It means that as franchised members of a society we’re an integral part of its diverse and challenging whole. We have to embrace it and become part of it. In Dar ul-Shahadah we live in a benign, as opposed to a threatening, space.

Having travelled to the Muslim world and to Europe, I can say that in South Africa we have one of the most evolved models of Dar ul-Shahadah. Our access to government and civic freedoms are the envy of all I’ve met. We’re one of the few Muslim minority communities who can actually have our destiny in our own hands.

I can remember interviewing Merve Kavakci, a Turkish MP. She was taken by the irony she could wear her scarf in South Africa’s parliamentary assembly, but not her own. Then what about Switzerland, the so-called bastion of political neutrality? Are minarets banned in the suburbs of Cape Town like they are in Zurich? And the veil? Is it forbidden in South Africa?

These are just some of the serious questions that those who tried to shout Rasool down during a Friday talk at Gatesville need to consider. The former premier, who was addressing the topic of Mandela Day, was accused of being responsible for legalising shebeens and gambling in the Western Cape.

That the accusations were as spurious as Monty Python’s dead parrot merely being asleep, need no further comment. Nor does their disgraceful conduct in the mosque. But what does need further comment is the hackneyed innuendo of state illegitimacy emanating from this group, many of whom were once associated with PAGAD.

PAGAD was founded on the principle of reducing Cape Town’s pressing problem of gangsterism and drugs. But when the masses abandoned the organisation as its leadership imploded, PAGAD became waylaid by a messianic obscurantism from which it has never recovered.

With a reactionary leadership on the ground besieged by reactionaries from within, PAGAD retreated into a “them” and “us” laager. We were either for or against PAGAD. There were no grey areas in between.

And it didn’t take too long before the association of unbelief, of being kaafir, was made on those public figures who disagreed with PAGAD’s modus operandi – murder and chaos cloaked with religiosity.

The calling of people kaafir enabled the inference that their blood was now “halal”. It manufactured consent for the bombing of the homes of people such as Shaikh Nazeem Mohamed, then president of the Muslim Judicial Council, and UCT’s Professor Ebrahim Moosa.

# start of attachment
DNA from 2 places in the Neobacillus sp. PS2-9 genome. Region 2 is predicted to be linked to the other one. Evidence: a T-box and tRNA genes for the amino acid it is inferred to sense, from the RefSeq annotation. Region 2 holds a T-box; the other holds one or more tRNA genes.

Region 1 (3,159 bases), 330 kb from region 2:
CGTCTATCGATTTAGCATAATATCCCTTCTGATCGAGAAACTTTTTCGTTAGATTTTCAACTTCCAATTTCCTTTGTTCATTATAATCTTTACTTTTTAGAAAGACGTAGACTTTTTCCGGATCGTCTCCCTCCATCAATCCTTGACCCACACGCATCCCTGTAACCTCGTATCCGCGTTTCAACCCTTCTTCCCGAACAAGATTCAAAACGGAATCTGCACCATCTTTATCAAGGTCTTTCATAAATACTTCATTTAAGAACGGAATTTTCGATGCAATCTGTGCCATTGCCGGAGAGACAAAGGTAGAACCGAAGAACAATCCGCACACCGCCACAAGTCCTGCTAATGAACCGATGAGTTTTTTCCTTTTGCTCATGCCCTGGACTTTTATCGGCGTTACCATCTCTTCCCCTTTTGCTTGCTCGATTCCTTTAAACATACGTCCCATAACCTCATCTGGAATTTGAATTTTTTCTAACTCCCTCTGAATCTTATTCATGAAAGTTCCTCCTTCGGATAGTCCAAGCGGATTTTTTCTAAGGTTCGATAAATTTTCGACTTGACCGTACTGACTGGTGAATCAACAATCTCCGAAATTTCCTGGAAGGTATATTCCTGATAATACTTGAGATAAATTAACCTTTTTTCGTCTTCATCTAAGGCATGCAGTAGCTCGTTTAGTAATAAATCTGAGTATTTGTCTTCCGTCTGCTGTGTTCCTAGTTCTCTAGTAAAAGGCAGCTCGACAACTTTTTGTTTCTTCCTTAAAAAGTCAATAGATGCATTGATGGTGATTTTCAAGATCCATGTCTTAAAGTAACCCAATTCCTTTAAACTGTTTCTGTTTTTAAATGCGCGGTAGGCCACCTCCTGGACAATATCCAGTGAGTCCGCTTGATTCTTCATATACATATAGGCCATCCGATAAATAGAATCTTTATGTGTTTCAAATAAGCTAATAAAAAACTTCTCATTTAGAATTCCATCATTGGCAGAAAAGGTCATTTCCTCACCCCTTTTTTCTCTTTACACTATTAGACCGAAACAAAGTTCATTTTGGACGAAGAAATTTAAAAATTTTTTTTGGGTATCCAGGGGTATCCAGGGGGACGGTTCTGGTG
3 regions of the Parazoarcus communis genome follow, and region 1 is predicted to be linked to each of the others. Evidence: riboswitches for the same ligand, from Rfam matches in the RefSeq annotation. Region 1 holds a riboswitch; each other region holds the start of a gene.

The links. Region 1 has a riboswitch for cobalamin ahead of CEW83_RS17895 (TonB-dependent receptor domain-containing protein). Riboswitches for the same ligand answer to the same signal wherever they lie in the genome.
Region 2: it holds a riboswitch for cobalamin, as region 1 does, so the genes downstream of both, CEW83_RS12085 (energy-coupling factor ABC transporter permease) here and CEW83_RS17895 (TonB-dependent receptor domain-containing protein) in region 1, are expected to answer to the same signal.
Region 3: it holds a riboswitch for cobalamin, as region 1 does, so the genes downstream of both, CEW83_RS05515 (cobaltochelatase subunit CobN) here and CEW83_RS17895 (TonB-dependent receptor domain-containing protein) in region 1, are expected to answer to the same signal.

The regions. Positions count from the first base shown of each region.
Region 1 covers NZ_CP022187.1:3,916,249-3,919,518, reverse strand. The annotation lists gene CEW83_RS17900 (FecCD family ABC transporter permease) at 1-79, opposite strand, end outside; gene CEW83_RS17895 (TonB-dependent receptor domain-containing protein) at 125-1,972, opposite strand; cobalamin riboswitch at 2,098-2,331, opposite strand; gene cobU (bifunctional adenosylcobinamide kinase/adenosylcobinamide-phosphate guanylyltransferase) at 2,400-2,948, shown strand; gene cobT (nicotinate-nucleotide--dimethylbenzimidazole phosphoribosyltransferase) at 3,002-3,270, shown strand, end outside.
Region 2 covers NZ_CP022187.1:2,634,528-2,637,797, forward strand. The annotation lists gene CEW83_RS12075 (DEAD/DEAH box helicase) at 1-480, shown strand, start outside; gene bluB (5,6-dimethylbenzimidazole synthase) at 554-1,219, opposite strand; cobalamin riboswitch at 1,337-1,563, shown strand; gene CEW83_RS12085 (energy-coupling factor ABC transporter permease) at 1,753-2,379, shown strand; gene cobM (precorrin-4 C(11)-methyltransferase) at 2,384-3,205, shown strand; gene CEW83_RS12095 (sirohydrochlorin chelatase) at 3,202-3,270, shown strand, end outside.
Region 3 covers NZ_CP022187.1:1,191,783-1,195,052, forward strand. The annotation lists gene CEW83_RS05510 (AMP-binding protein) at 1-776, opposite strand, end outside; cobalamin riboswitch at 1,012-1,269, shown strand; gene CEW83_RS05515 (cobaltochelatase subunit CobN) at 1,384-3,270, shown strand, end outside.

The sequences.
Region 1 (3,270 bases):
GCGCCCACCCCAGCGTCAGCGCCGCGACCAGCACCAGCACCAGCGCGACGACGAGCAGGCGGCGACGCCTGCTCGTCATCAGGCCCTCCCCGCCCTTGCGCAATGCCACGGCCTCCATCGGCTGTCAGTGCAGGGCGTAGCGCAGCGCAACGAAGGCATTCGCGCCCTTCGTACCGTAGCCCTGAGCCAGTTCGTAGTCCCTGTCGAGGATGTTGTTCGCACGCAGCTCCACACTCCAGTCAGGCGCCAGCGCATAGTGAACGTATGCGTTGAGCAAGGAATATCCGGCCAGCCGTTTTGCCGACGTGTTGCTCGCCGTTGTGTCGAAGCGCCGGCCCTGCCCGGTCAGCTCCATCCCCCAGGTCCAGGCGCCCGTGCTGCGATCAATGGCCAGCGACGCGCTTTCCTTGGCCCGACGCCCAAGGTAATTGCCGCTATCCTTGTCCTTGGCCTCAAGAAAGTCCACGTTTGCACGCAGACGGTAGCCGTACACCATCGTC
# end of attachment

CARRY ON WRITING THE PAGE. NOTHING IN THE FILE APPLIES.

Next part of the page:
PAGAD’s extreme polarisation of principles (there’s only room for those Muslims who agree with them) reflects, by default, the ideas of the Egyptian polemicist, Sayyid Qutb. He wrote that there could only be a Dar ul-Islam or Dar ul-Harb, the House of Islam or the House of Hostility.

With Qutb we can immediately see the pitfalls. Where is there a genuine Dar ul-Islam today? The last Caliphate, the Ottoman one, collapsed in 1923. For most reasoned commentators Dar ul-Islam is more a hypothetical concept, but in Qutb’s eyes it’s a revolutionary reality in which jihad and the overthrow of even secular Muslim leaders is compulsory for all Muslims.

Military jihad may be relevant in Islam, but it’s certainly not one of its pillars – something that Qutb and his ilk so strongly suggest. The greater jihad, as the Prophet (s) told his Companions on the way back from a battle, is the one of the human soul.

The obvious lack of a middle road here contradicts the Qur’anic ideal of “ummatan wasatan” (the way of moderation) and the Prophet’s (s) well-known exhortations against extremism.

The grouping that attacked Rasool seem to have lost the plot of what it means to live in Dar ul-Shahadah. Do they want to impose their dictatorial, ill-formulated “Dar ul-Islam” upon all of us, no questions asked? A “Dar ul-Islam” where the blood of those who disagree with you becomes permissible? An “Islamic” system where the ends can always be twisted to justify the means?

When I think back on the infamy and terror of the PAGAD era, the alternative becomes too horrifying to contemplate.

Thursday, May 6, 2010

Throwing Rocks at the Moon - The Question of Halal Water

It’s getting serious. I mean really funny. Or do I mean serious? No, funny. No, serious. The pessimism of certain scholars that we’re inherently wrongdoers, and that we have to be protected from their fears, has now reached epidemic proportions in the Muslim world.

No longer can we, the silent majority, be allowed to think for ourselves. Or at least that’s the impression I get. For nowadays whenever a missionary ecclesiastic exhorts me, for instance, to avoid “strange women” I’m always tempted to ask: could it be a reflection of the preacher’s own weaknesses?

It might be anecdotal, but I work at a radio station surrounded by women. Were I to literally apply the aphorism (and literal is what these preachers want) of “lowering my gaze” I would frequently crash into the walls and fall down the stairs.